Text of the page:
The History of the City
Healing Springs in the Middle of Swamp
Marianske Lazne is a relatively young spa town, developed at the beginning of the 19th century in a valley where several excellent healing streams spring from the ground, though its inhabitants were aware of the springs as early as the 1200s. In 1528, King Ferdinand ordered these springs to be examined for salt content.
The First Spa House
the monastery doctor, who assessed the spring waters as having healing powers.
In 1805–1807, Dr. Johann Josef Nehr founded the first brick house for spa guests near the Cross Spring (Křížový) called 'The Golden Globe', built on the site of a former wooden cabin.
Municipality of Marianske Lazne
in the years 1812–1827 he was Abbot of Teplá Premonstrate Monastery. He supported the building up of the spas despite the opposition of the monastery monks (which led to him spending 33 years in the exile in Tyrol for his conviction).
In 1812 it arises municipality of Marianske Lazne from the decision of Karel Kašpar Reitenberger (abbot of Teplá Premonstrate Monastery).
Marianske Lazne Declared as Public Spa
On 6. 11. 1818 Marianske Lazne was declared as public spa by government decree issued by the Chief Burgrave K. F. Libštejnský.
City of parks, pergolas, pavilions and colonnades
horticulturist , who in 1817 initiated a unique development of landscaping in Marianske Lazne.
Between 1817 and 1823, three noted citizens - horticulturist Václav Skalník, architect Jiří Fischer and builder Anton Turner, financially supported by the Abbot Karel Kašpar Reitenberger, turned this inhospitable and marshy valley into a beautiful park city featuring neoclassical houses, pergolas, pavilions and colonnades.
The Boom of
visited Marianske Lazne in 1820. He came to Marianske Lazne twice more and in 1823 experienced here his late love story with a young noblewoman Ulrike von Levetzow.
Numerous cultural, scientific and political personalities came from all over the world to visit Mariánské Lázně, notably Johann Wolfgang Goethe, Prince Friedrich of Saxony, Earl Kašpar Šternberk, Joens Jakob Berzelius, Václav Jan Tomášek, and Marie Szymanowsky.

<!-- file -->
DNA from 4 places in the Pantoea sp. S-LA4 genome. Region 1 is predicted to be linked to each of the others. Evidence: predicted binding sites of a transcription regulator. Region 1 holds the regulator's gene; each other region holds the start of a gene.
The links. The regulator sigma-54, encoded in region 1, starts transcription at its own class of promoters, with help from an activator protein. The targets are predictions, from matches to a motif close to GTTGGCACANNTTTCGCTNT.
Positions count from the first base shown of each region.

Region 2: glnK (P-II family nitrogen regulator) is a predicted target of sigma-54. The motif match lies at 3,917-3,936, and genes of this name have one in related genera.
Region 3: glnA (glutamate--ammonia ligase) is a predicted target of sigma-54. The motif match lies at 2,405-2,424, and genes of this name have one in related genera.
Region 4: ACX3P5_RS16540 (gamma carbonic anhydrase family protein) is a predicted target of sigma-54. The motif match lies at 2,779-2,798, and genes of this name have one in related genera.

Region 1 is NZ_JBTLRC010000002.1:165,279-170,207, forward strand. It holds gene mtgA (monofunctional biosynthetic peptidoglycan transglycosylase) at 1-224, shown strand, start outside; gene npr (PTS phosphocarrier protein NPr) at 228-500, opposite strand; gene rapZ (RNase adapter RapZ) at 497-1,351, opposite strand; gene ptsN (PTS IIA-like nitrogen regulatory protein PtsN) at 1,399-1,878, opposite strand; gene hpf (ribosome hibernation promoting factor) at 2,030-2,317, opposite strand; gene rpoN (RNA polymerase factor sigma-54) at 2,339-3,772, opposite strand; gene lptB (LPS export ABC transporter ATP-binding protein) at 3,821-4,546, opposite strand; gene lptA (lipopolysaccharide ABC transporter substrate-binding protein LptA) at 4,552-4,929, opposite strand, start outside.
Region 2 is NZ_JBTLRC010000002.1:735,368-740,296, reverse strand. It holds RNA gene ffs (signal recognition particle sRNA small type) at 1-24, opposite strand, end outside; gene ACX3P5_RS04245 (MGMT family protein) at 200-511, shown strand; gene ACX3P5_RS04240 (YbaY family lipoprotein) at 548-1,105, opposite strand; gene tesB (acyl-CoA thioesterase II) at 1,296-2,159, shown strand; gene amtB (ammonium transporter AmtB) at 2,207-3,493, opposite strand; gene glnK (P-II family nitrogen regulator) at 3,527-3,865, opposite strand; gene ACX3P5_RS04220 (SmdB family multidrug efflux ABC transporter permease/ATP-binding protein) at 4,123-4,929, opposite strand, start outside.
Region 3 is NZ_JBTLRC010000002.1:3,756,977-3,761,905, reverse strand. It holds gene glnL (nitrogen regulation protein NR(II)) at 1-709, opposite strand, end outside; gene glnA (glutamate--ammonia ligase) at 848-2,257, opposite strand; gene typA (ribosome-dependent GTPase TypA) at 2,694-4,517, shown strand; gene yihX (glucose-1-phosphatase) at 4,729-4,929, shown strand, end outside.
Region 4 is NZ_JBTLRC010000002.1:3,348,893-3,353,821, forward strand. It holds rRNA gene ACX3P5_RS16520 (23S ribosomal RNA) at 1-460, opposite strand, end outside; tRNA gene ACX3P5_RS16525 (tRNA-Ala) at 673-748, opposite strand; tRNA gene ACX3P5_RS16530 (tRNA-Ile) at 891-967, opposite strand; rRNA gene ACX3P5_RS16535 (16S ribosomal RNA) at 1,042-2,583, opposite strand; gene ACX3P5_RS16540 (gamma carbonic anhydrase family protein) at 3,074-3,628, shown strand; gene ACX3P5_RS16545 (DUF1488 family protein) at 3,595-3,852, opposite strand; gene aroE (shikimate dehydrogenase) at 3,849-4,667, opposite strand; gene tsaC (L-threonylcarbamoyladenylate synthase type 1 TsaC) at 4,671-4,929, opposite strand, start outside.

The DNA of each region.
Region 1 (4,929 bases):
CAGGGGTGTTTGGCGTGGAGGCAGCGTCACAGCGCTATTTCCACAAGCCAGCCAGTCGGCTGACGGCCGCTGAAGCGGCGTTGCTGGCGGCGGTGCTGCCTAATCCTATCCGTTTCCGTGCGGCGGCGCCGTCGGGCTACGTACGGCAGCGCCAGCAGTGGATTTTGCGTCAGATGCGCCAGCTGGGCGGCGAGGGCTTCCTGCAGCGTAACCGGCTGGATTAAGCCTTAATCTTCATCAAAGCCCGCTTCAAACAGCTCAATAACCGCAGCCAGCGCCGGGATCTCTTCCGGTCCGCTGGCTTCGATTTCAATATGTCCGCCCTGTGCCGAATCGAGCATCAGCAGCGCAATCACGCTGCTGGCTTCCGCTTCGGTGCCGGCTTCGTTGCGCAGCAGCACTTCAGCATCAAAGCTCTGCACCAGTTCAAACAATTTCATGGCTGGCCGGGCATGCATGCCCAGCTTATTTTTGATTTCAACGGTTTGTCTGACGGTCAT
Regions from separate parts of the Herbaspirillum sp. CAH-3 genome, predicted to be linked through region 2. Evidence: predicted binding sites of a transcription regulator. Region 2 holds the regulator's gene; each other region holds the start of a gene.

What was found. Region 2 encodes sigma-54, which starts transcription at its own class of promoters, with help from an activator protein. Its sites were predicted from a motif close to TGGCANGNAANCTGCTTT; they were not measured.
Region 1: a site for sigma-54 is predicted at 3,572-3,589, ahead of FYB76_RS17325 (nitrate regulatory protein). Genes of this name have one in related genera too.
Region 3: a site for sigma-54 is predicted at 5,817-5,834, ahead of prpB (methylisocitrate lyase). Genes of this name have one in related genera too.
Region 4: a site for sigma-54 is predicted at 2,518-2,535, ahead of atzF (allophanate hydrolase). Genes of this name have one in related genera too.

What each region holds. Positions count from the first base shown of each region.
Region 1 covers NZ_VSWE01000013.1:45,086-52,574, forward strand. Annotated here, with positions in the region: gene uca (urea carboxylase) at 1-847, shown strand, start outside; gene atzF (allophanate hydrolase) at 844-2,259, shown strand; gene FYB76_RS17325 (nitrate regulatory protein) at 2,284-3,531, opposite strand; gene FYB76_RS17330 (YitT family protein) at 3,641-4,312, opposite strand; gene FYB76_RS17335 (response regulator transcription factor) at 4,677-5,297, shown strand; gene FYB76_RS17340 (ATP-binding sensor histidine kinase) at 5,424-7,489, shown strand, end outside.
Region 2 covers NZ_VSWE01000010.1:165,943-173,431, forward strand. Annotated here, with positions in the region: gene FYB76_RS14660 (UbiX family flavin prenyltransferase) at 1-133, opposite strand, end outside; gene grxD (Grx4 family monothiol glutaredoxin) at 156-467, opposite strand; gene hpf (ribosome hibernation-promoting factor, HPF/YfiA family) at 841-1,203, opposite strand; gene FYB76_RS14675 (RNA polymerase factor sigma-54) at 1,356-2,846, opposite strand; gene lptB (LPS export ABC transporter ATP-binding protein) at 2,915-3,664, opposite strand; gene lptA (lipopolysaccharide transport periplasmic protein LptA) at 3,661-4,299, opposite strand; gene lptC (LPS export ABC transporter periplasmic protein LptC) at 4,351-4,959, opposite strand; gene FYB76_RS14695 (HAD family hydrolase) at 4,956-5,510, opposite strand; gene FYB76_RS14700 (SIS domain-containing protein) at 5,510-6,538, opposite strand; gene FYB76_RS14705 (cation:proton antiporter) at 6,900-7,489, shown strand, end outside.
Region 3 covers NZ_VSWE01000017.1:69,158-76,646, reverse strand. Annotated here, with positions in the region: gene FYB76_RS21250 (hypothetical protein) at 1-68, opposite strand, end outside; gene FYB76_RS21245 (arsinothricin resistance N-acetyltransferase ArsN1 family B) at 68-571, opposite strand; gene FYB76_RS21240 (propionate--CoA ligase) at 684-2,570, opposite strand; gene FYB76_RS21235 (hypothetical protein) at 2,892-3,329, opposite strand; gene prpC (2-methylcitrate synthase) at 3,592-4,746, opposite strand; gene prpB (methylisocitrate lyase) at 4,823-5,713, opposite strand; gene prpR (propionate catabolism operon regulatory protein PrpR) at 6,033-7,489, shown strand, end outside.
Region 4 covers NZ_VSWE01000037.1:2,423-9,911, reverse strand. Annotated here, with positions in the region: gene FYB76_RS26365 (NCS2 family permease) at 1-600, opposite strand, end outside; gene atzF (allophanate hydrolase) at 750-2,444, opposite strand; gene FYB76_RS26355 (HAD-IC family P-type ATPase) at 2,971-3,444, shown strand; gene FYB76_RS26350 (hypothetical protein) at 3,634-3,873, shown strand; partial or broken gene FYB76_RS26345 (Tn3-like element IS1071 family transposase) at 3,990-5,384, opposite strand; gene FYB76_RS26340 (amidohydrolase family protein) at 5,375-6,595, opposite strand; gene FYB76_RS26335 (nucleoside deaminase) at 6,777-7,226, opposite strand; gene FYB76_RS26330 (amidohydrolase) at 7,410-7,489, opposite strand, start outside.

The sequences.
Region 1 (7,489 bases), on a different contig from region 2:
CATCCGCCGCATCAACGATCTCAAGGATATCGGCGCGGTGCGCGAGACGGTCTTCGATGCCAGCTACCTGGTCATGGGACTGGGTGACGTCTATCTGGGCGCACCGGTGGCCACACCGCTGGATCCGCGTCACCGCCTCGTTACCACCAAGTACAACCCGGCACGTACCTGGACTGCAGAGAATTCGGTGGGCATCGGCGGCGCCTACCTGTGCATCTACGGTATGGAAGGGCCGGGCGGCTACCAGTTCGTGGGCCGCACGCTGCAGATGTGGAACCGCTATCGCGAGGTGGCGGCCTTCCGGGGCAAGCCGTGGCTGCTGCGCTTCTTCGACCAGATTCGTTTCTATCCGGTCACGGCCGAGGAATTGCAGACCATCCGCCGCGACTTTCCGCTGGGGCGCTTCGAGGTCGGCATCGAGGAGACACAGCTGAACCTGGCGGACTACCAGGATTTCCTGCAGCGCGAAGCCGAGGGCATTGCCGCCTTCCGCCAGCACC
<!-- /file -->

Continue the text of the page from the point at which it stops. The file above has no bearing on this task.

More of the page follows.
Marianske Lazne visited by
polish composer and virtuoso pianist has visited Marianske Lazne on February 22, 1836, rushed here from Paris for his love Mary Wodzinska.
Marianske Lazne are remembering on stay of Fryderyk Chopin almost on every step. On Main Street is the House of Chopin with a plaque and Chopin Memorial Museum. Every year Fryderyk Chopin Festival takes place. You can find here a street and musical school named after him.
The original charter is stored in the Municipal Museum of Marianske Lazne.
On 29.5. 1865, Mariánské Lázně was declared a city by Franz Joseph I.
Various international celebrities visited the city during those days, such as Fryrderyk Chopin, Richard Wagner, Anton Bruckner.
Golden Age of Marianske Lazne
Between 1870 and 1914, Mariánské Lázně reveled in its Golden Age, reflected today in its numerous reconstructed and newly built Art Nouveau spa houses, hotels, colonnades and churches, designed by architects such as Friedrich Zickler, Josef Schaffer, Arnold Heymann and Josef Forberich. Parks were enlarged, and romantic lookout points were created.
World-known Spa City
visited Mariánské Lázně nine times as 'Lord Renfrew' or 'The Duke of Lancaster', however his incognito' was widely known there. In Mariánské Lázně, Edward met the Austrian Emperor Franz Joseph I in 1904, met with the Russian foreign minister Izplsky and French premier Clemenceau in 1907, and with Duke Ferdinand of Bulgaria in 1908.
In 1872, the city was connected by railway with Cheb, Vienna and Prague through Plzeň and in 1898 with Karlovy Vary. During this period, many more luminaries came to visit Mariánské Lázně: Gustav Mahler, Friedrich Nietzsche, Franz Kafka, Rudyard Kipling, Mark Twain, Thomas Alva Edison, Pierre de Coubertin, the English king Edward VII, the Russian Czar Nicholas II, and Emperor Franz Joseph I.
20s and 30s
The spa life remained active through the first half of the 20th century. Famous people were still drawn to Mariánské Lázně, such as Tomáš Garrigue Masaryk and Edvard Beneš.
Airport in Skláře
The city's connection with the world was extended when a new airport was built in nearby Skláře in 1927.